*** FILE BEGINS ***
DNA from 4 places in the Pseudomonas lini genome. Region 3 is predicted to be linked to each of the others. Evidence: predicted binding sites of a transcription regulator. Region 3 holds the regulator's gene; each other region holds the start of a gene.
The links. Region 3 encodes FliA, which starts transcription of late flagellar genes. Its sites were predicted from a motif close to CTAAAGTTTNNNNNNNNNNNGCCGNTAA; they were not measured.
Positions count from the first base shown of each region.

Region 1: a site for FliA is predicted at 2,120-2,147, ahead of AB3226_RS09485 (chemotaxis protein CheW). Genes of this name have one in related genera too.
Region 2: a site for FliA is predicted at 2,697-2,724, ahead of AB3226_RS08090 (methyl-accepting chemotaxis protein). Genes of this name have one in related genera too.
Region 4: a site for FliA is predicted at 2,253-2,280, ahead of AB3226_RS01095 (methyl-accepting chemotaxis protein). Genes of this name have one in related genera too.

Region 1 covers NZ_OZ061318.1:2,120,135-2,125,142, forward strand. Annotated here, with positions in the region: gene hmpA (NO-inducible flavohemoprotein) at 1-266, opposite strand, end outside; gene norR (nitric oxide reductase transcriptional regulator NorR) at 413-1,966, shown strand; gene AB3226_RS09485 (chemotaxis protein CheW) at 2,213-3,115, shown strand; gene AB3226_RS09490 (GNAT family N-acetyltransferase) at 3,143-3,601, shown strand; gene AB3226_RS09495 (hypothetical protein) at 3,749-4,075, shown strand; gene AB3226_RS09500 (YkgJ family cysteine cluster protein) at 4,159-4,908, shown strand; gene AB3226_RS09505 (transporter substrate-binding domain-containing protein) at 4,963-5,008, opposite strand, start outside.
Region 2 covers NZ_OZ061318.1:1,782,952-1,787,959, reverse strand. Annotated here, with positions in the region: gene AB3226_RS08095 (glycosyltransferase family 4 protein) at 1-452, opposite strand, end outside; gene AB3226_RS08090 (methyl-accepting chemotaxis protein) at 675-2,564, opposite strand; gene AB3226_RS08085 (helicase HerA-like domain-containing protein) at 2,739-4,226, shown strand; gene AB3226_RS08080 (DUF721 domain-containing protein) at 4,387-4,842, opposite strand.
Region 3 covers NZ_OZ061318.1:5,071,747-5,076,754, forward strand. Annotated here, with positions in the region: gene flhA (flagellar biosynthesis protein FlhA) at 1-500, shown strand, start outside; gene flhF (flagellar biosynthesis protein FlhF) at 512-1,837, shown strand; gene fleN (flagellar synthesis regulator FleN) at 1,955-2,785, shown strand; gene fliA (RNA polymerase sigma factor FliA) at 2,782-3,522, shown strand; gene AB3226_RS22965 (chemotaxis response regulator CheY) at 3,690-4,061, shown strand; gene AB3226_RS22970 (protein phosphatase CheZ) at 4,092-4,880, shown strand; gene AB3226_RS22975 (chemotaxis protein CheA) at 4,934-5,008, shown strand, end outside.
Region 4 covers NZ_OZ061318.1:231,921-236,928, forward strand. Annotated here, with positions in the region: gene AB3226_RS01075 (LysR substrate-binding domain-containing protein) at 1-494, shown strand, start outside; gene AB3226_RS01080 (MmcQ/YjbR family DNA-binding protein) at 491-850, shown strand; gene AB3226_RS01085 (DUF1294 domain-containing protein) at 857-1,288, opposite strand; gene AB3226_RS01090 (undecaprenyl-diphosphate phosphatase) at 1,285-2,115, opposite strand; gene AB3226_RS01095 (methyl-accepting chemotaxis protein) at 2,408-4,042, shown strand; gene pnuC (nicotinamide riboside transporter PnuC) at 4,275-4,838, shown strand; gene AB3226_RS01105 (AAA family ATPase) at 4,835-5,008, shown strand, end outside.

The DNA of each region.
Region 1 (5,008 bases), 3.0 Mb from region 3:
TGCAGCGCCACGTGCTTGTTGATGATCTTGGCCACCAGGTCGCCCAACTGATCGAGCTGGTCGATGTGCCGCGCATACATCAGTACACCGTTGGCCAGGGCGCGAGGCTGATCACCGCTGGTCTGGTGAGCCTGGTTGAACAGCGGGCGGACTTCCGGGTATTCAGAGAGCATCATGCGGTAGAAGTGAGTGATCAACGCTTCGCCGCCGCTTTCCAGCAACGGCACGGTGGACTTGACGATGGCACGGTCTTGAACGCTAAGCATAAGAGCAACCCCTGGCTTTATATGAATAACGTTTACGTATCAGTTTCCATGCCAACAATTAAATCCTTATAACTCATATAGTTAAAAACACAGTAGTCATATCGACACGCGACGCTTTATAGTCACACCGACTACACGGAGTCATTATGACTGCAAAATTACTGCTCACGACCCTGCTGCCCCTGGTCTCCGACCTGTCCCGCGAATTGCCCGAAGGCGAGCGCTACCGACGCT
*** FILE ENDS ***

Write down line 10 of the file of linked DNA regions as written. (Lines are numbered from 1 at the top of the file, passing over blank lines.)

Region 4 covers NZ_OZ061318.1:231,921-236,928, forward strand. Annotated here, with positions in the region: gene AB3226_RS01075 (LysR substrate-binding domain-containing protein) at 1-494, shown strand, start outside; gene AB3226_RS01080 (MmcQ/YjbR family DNA-binding protein) at 491-850, shown strand; gene AB3226_RS01085 (DUF1294 domain-containing protein) at 857-1,288, opposite strand; gene AB3226_RS01090 (undecaprenyl-diphosphate phosphatase) at 1,285-2,115, opposite strand; gene AB3226_RS01095 (methyl-accepting chemotaxis protein) at 2,408-4,042, shown strand; gene pnuC (nicotinamide riboside transporter PnuC) at 4,275-4,838, shown strand; gene AB3226_RS01105 (AAA family ATPase) at 4,835-5,008, shown strand, end outside.